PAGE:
Industrial compounds are generally large in scale and complex in design. On top of this challenging nature, fulfilling transmission needs and meeting regulation requirements pose serious challenges.
The mission-critical nature of industrial security systems depends on a reliable, safe transmission network. Available infrastructure is the key consideration and planning should account for transmission used for security systems, said Guy Yair, GM Enterprise and Vertical Solutions LOB, Alvarion.
"How the site has been used defines the network structure and types of cables that are being implemented," said Sylvain Voulfow, Security Product Manager, CAE Group (a member of TKH Group).
As large-area security projects tend to be completed in phases, a flexible architecture, such as WiMAX network, is crucial to suit changing security needs over time, Yair said.
Making sure data is delivered with enough bandwidth is essential, as inadequate communication too often originates from insufficient infrastructure, said Udi Segall, Senior Product Marketing Manager, Nice Systems.
Activity-based recording and signal transmission, localized storage and multicast distribution are designed to minimize bandwidth consumption, said Mike Webster, CPP Branch Manager, Global Security Engineering and Consulting, Johnson Controls. Involving the IT department is a necessary step for optimized bandwidth utilization.
Fiber optic backbones are favored for industrial manufacturing installations. "Multimode and monomode fibers allow transmission distance up to 2 km and 40 km respectively, with bandwidth capacity up to 100 gigabytes," Voulfow said.
However, legacy fiber backbone is difficult to extend, adjust and costly to deploy a new one, Yair said.
Although there has been skepticism surrounding wireless technology, it ensures effecive coverage of the entire site and saves on cabling costs. "Compared to trenching, which can cost as much as US$300 per linear foot in an outdoor environment, the initial investment and operating expenses of wireless network can be as low as one-tenth of the total investment for wired infrastructure," said Ksenia Coffman, Marketing Communications Manager at Firetide.
Once a wireless network is deployed, it should support feature upgrades that enable added encryption and capacity enhancement. "For mission-critical applications, a stable IP link must be made failure-proof to provide redundancy," Yair said. "Physical features such as a redundant power supply, or the WiMAX ability to automatically search and associate with an alternative base station upon losing connection, is indispensible."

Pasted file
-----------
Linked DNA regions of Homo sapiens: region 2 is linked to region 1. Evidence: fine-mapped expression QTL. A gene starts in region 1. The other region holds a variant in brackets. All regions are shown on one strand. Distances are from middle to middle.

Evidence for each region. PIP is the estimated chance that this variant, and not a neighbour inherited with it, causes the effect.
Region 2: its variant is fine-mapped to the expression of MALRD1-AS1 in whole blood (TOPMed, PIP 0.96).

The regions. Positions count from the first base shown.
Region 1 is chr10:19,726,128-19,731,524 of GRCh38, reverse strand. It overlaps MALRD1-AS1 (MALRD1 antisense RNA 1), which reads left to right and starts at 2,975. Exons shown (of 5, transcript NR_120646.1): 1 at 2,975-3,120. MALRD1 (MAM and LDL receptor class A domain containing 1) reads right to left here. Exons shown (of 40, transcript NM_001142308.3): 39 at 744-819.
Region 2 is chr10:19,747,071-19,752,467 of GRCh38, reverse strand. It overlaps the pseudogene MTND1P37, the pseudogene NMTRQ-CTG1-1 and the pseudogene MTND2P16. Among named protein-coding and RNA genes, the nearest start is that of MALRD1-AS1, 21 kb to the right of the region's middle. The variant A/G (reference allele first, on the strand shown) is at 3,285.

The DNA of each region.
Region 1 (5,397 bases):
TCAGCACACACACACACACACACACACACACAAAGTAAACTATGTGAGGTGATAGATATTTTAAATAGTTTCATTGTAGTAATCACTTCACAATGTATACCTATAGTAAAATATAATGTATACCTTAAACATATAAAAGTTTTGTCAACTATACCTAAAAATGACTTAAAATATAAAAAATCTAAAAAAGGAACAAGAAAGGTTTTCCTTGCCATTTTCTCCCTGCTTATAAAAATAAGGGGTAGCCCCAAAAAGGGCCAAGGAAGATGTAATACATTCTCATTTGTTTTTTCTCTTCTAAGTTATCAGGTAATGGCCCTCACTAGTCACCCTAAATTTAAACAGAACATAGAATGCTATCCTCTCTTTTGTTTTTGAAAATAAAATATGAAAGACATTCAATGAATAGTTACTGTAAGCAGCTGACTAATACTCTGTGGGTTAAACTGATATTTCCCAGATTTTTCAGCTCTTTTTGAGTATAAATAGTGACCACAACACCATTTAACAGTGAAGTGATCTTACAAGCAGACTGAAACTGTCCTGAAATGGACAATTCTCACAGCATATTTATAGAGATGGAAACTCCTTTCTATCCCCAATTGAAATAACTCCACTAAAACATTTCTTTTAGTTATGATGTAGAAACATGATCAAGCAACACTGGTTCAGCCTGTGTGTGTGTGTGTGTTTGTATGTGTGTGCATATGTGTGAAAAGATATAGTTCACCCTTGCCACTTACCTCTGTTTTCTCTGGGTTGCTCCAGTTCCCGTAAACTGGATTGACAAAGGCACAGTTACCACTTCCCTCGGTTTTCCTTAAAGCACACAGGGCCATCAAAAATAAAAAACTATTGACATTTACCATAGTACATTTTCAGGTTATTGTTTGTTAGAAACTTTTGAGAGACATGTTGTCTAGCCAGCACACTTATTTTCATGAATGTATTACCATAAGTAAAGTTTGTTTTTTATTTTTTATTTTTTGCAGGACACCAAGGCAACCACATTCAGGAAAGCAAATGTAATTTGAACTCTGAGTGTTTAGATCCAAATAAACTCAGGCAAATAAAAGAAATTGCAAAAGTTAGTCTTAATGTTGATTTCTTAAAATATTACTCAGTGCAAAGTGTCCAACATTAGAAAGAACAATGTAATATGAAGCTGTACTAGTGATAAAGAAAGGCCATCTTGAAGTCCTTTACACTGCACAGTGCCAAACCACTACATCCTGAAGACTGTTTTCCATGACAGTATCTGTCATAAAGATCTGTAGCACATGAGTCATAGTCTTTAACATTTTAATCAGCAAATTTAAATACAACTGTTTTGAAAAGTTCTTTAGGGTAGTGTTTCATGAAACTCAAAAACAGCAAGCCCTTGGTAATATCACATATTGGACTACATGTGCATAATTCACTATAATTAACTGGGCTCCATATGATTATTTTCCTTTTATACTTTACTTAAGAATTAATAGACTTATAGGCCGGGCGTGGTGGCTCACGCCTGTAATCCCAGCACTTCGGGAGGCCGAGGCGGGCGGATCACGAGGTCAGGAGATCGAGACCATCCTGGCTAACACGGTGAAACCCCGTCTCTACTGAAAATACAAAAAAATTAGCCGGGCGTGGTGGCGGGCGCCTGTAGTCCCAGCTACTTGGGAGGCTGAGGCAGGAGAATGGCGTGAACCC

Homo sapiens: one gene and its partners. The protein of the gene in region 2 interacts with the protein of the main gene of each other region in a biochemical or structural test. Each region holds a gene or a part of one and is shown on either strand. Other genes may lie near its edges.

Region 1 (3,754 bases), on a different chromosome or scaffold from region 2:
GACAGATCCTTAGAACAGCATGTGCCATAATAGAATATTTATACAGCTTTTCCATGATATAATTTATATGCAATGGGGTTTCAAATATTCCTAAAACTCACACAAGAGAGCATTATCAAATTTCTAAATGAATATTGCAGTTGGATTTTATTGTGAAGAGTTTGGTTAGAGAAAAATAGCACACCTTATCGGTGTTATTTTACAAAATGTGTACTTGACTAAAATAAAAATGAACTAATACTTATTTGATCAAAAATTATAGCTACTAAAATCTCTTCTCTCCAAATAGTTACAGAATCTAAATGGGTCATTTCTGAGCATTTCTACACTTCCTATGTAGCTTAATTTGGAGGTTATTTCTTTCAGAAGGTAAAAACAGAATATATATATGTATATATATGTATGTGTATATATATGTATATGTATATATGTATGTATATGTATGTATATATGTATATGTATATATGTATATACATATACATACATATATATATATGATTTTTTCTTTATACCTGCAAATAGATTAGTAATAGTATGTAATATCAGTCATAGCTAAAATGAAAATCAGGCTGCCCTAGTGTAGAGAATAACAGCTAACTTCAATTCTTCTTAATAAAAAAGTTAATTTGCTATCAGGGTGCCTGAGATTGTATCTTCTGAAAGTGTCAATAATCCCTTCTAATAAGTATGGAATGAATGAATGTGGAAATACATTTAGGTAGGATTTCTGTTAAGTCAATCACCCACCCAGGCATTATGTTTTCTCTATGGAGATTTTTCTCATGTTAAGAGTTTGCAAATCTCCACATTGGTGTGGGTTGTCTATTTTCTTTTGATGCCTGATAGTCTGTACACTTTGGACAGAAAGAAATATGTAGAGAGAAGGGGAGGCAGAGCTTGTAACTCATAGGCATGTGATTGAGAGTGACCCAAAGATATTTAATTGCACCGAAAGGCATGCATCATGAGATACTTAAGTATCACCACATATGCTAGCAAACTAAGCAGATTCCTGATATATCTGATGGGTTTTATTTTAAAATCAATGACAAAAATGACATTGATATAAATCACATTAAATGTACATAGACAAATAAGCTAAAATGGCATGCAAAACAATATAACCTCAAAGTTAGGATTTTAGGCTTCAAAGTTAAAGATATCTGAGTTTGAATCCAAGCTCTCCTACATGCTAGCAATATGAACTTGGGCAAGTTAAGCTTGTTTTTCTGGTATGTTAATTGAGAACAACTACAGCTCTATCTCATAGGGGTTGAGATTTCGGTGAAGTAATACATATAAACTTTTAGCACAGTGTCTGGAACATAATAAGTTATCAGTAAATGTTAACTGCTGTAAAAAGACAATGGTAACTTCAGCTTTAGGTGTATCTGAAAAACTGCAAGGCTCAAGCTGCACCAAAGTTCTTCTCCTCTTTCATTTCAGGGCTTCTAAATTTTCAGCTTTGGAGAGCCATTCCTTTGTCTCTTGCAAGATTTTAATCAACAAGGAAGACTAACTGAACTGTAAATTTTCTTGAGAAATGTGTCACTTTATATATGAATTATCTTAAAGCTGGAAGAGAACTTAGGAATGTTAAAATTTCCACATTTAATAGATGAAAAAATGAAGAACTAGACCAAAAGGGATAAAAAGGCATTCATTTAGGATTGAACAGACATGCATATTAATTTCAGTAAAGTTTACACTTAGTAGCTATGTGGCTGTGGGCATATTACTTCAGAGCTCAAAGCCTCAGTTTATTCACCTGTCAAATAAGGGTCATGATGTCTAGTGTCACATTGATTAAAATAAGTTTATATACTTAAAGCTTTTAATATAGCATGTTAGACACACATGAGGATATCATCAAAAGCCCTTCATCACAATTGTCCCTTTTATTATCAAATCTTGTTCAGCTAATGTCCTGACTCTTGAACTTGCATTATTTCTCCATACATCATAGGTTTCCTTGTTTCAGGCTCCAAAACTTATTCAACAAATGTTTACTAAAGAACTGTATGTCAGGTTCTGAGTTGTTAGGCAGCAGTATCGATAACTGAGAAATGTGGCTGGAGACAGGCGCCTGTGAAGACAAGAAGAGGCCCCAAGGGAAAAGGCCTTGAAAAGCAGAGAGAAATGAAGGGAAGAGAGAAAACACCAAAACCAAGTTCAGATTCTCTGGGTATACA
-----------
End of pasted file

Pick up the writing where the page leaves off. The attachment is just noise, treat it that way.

Wireless mesh technology, with the design of redundant paths and multiple signal drop-off points, enables fail-safe operation. "However, wireless networks can be affected by adverse environmental conditions. Maintaining the network with redundant transmission is crucial. If a transmission node is damaged, it should be replaced quickly so there is no weak point in the system," Coffman said.
Security systems play a key role in meeting safety and security obligations. "The industrial segment has been forced to address security concerns associated with the potential terrorist threat since Sept. 11, 2001, and such concerns are most widely held in the chemical and nuclear industries," said Jennifer Mapes, Industry Analyst at Freedonia Group.
Perimeter security in industrial environments has become more prevalent as regulations are developed. The Chemical Facility Anti-Terrorism Standards issued by the US Department of Homeland Security specifies a response time, demanding early alerts to be properly met, said John Romanowich, CEO of SightLogix.
"Depending on the industry and what has been manufactured, municipal, state or federal government standards could apply, as well as industry or international regulations," Webster said. To meet changing regulatory requirements, security personnel should build a set of compliance and risk management tools. These include enforcing segregation of duty policies, triggering compliance-based access and intrusion alarms, and implementing infraction and remediation management.
For industrial users, video surveillance requirements often pertain to high-definition footage with audio for inspection. "Few regulations exist to address security criteria for video," said Dave Tynan, VP of Global Sales and Marketing, Avigilon. "Regulation compliance is largely driven by the legal and consequent financial liability associated with the risk of the facility."
Typically, video is stored a minimum of two months, with real-time monitoring required at 20 to 30 fps of critical operation points and restricted areas, said Shi Zhong Su, Section Manager at Genuine C&C. Playback at 6 to 7 fps for general checkpoints is sufficient.